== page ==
Moringa is a Wonder Veggie

Moringa is a Wonder Veggie

Children usually have a high level of energy for play and other activities they do throughout the day, but sometimes they do seem to lose this boundless energy and the initiative to ride bicycles, run around, dance, or jump up and down as they usually do in excitement. The question that many mothers are likely to ask, once the usual sparkle in their children’s eyes start to wane, should they worry? Weakness, fatigue, poor vision, and lack of concentration may indicate that your kids are experiencing hidden hunger, also known as Modernized Micronutrient Deficiencies (MMD).

This would be the first time that most people would hear the term but micronutrient deficiency is a global problem. In fact, the UNICEF and the Asian Development Bank has been actively involved in addressing the problem in places around the world where there’s higher incidence of the deficiency. The Food and Agriculture Organization of the United Nations (FAO) says that, globally, “the three deficiencies of greatest public health significance are those of vitamin A, iron and iodine.” Two out of these three nutrients are found in Moringa Oleifera, also known as Malunggay in the Philippines where the government has been actively promoting the inclusion of Malunggay in the diet of Filipino children based on a National Nutrition Survey conducted in 2008 by the country's Food and Nutrition Research Institute (FNRI).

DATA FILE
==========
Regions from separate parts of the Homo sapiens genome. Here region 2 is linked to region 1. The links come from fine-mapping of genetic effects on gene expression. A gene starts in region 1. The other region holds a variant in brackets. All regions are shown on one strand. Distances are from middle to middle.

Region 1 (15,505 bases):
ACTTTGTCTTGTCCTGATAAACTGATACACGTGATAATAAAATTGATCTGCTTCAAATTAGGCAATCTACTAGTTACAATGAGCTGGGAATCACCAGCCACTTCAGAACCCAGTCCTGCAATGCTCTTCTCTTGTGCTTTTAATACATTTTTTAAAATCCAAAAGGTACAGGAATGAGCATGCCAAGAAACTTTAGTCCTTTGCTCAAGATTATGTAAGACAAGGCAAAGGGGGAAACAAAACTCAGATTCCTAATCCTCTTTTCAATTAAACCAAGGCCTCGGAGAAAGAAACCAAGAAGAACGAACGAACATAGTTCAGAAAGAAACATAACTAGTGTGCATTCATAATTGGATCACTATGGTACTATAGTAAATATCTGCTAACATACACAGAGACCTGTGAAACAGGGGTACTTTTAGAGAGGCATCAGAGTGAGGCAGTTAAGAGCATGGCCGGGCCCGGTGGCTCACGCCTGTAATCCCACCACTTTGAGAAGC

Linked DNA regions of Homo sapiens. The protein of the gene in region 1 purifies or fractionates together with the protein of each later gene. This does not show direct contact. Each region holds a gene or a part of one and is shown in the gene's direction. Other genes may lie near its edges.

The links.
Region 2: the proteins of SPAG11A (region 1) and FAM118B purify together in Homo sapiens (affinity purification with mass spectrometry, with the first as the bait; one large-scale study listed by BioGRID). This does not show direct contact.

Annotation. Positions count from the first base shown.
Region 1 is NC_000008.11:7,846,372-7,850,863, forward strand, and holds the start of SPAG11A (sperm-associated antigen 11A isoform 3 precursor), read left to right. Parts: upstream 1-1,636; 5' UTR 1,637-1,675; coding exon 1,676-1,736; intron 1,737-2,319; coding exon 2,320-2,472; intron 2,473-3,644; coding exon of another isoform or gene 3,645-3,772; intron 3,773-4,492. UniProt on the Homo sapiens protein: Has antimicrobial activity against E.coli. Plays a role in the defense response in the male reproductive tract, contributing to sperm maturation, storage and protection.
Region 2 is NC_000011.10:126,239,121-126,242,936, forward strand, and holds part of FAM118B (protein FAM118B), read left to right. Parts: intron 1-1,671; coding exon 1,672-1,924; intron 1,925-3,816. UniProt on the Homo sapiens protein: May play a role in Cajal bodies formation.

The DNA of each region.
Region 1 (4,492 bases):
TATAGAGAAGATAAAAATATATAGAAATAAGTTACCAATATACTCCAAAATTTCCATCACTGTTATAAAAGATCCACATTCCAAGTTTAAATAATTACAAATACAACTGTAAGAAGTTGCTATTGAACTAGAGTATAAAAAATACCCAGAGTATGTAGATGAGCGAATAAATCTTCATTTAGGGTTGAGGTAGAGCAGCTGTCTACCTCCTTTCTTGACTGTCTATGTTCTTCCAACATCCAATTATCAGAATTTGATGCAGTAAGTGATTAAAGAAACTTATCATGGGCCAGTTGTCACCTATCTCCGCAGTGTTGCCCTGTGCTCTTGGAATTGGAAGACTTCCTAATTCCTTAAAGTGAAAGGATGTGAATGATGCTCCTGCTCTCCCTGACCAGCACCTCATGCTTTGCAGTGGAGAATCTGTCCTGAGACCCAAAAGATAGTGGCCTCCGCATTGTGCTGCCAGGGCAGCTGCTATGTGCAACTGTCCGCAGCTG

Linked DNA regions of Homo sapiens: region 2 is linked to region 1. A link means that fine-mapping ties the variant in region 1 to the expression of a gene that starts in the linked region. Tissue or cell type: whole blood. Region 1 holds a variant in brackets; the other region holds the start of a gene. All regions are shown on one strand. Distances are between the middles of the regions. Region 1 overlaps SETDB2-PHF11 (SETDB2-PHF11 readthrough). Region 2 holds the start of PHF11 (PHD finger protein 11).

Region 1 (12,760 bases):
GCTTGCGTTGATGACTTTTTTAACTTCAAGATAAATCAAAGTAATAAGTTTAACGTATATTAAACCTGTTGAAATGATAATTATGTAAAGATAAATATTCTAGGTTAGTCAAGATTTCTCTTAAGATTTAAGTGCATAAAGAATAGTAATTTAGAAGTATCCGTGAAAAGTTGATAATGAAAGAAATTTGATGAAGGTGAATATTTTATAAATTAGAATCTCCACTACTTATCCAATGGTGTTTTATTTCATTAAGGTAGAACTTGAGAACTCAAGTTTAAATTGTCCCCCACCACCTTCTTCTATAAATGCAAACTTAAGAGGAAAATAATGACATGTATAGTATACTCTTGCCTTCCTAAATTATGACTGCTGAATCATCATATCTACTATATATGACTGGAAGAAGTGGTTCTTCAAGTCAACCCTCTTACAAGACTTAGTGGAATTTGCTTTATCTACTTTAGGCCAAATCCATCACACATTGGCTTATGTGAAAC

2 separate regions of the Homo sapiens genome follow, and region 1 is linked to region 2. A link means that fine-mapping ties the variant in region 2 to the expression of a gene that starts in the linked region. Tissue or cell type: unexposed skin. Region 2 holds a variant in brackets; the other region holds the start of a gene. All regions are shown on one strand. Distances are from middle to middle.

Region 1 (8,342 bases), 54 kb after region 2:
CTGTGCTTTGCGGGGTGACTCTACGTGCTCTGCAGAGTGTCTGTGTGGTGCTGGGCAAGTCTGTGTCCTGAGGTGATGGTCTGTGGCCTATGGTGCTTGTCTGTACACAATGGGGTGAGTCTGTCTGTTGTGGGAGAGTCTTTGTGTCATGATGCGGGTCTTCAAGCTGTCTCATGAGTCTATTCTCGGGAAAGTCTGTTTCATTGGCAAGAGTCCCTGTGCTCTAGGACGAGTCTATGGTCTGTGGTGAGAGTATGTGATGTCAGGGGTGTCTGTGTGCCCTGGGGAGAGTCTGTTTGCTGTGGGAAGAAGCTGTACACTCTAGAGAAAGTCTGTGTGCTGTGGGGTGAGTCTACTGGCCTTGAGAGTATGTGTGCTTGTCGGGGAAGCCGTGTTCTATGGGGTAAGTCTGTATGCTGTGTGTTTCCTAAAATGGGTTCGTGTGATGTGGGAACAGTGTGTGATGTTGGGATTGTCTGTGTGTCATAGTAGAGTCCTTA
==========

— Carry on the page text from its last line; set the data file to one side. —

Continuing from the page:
The research by the FNRI and the Department of Science and Technology (DOST) led by Miss Leah A. Perlas evaluated the consumption of widely-available vegetables in the country. Including the Malunggay which is often added in popular Filipino soup dishes like Chicken Tinola and Chicken Binakol. Packed with Iron, vitamin A, B-vitamins, calcium and other micronutrients, Malunggay is recognized as a potent food source that can help ease micronutrient deficiency, helping it gain popularity as a "wonder vegetable".

Through scientific research and product development, Malunggay is now widely-available to the public fresh and raw or dried. In the Philippines, the FNRI used Malunggay Leaves Powder (MLP) in their research because it was the easiest to blend with dishes without altering its taste. The study included 121 school children 8 to 12 years old who were underweight, anemic, or both. The subjects were then divided into two groups, and for 120 days half of the group was fed with snack foods containing 3 grams of MLP, while the other group was given non-MLP fortified preparations. Traditional food like Arroz Caldo, Ginataang Mais, Macaroni Soup, Pancit Canton, and Polvoron were selected as snacks served to children under the supervision of the researchers to ensure validity and accuracy of the study.

After 3 months, they learned that the children who consumed MLP-fortified snack foods recorded an increase in their vitamin A intake, height, weight, hemoglobin levels and serum, and red cell folate compared to those who consumed non-MLP-fortified snacks. Both groups had increased retinol levels while no effect was observed in terms of their riboflavin and calcium parameters. Retinol is preformed vitamin A present only in animal foods. Nonetheless, more than half of the MLP group that was classified as “severely thin” displayed better improvement in their nutritional status compared to the non-MLP group. The findings of the study support Malunggay's potential in improving the micronutrient levels in a child's diet with just 3 grams of Malunggay Leaves Powder. Of course, in addition to the proven health benefits of Malunggay it’s even better if children are given a wide variety of nutritious food, love, and care that will give them the best opportunity to grow up strong and healthy.

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